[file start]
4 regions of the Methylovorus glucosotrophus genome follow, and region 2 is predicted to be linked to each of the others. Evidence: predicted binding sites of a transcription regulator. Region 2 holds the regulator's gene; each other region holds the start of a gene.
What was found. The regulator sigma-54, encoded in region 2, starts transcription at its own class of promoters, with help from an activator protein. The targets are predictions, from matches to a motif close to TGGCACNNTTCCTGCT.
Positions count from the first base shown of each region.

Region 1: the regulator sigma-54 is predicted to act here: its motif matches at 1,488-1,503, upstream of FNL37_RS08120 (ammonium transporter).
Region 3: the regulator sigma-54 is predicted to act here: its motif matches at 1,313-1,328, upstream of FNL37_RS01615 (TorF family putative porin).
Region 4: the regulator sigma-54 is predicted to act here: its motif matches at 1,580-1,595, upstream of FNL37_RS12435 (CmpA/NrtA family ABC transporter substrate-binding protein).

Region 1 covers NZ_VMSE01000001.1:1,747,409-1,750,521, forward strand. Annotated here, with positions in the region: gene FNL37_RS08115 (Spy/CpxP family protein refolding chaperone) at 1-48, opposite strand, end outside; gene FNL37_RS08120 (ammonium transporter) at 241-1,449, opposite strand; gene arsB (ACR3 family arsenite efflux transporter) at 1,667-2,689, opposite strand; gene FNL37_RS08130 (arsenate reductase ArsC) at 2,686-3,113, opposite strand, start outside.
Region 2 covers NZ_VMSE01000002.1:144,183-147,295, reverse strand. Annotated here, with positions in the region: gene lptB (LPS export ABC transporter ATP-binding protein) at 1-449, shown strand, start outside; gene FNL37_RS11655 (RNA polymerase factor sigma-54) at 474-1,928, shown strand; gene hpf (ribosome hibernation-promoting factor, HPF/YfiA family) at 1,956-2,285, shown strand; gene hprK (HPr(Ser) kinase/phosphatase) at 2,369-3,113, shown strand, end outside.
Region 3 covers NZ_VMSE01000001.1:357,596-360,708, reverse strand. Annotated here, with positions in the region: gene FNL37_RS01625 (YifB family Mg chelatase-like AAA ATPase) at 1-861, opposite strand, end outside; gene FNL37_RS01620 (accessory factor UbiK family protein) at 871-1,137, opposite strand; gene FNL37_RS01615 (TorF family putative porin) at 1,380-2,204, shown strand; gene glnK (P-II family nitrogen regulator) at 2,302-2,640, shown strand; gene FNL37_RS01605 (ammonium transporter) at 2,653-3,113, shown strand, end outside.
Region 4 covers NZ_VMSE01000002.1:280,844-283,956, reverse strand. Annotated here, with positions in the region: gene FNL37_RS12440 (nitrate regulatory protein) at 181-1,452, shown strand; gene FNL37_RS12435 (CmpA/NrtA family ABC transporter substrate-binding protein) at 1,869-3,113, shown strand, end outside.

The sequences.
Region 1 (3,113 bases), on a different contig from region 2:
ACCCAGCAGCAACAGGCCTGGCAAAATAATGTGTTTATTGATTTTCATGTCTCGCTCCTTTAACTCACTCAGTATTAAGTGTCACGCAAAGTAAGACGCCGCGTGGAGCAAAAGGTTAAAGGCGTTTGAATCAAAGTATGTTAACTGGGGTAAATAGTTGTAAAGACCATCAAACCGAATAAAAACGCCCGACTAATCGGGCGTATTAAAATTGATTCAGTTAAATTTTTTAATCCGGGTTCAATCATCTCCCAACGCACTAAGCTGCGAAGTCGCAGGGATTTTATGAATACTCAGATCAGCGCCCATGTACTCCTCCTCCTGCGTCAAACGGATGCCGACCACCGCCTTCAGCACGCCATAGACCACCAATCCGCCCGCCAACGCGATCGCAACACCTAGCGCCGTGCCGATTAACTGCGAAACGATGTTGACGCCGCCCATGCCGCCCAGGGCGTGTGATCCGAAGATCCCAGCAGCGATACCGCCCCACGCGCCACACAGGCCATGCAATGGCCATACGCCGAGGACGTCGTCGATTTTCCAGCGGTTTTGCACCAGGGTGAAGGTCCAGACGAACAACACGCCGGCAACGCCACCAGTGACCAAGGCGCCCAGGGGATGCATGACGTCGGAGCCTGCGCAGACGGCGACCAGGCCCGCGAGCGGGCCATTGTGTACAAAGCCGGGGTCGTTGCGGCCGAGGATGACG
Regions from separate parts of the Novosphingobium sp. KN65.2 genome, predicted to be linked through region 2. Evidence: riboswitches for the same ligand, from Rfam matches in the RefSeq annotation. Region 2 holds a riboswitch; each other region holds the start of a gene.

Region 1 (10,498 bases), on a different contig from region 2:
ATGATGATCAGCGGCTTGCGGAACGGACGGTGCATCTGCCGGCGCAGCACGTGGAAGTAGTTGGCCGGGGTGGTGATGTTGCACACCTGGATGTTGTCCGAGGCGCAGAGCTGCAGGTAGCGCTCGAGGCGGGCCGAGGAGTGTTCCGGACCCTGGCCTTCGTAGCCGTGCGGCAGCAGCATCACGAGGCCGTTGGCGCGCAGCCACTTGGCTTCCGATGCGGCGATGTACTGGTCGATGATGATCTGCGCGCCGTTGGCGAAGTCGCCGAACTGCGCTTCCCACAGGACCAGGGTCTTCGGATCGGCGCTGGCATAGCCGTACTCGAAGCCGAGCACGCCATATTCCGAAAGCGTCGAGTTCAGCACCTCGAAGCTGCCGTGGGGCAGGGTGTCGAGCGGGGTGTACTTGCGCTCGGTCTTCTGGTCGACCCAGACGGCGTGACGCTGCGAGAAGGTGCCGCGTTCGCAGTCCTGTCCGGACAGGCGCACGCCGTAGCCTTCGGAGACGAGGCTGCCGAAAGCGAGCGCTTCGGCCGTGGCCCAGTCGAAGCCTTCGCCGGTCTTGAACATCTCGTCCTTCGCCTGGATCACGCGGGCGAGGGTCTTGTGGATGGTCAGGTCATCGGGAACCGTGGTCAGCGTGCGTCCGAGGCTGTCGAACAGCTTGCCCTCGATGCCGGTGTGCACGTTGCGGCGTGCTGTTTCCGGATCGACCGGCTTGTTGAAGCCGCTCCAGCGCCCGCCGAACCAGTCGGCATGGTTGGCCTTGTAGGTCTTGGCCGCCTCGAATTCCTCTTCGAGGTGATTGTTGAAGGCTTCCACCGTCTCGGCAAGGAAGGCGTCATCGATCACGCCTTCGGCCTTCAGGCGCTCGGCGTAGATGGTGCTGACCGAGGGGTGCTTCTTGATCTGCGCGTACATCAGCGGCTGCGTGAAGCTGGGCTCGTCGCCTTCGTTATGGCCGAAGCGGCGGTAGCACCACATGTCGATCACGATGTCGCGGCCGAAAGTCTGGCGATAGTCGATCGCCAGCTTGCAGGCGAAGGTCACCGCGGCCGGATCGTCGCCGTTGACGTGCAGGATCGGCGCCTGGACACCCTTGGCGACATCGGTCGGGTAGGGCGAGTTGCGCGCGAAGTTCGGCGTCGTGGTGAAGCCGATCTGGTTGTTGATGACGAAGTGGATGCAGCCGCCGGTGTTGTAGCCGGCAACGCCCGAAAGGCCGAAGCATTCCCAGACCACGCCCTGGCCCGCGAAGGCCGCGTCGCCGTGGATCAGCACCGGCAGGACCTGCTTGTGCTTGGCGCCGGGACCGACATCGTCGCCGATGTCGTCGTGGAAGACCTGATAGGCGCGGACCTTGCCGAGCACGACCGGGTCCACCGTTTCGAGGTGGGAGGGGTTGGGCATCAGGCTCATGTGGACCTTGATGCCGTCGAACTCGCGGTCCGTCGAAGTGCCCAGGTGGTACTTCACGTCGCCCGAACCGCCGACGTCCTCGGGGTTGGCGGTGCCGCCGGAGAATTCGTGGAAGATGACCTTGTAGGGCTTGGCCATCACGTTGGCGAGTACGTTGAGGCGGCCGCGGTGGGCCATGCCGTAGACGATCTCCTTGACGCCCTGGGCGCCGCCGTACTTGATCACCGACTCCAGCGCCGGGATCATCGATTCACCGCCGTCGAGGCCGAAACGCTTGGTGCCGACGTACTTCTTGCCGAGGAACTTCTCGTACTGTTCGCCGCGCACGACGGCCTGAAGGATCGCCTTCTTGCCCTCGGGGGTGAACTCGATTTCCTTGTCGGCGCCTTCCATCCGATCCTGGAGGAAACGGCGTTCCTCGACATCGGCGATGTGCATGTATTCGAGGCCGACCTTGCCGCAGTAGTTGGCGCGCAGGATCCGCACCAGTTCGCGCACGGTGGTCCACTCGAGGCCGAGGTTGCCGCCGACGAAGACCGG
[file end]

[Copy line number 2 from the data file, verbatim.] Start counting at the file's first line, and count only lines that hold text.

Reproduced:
What was found. The regulator sigma-54, encoded in region 2, starts transcription at its own class of promoters, with help from an activator protein. The targets are predictions, from matches to a motif close to TGGCACNNTTCCTGCT.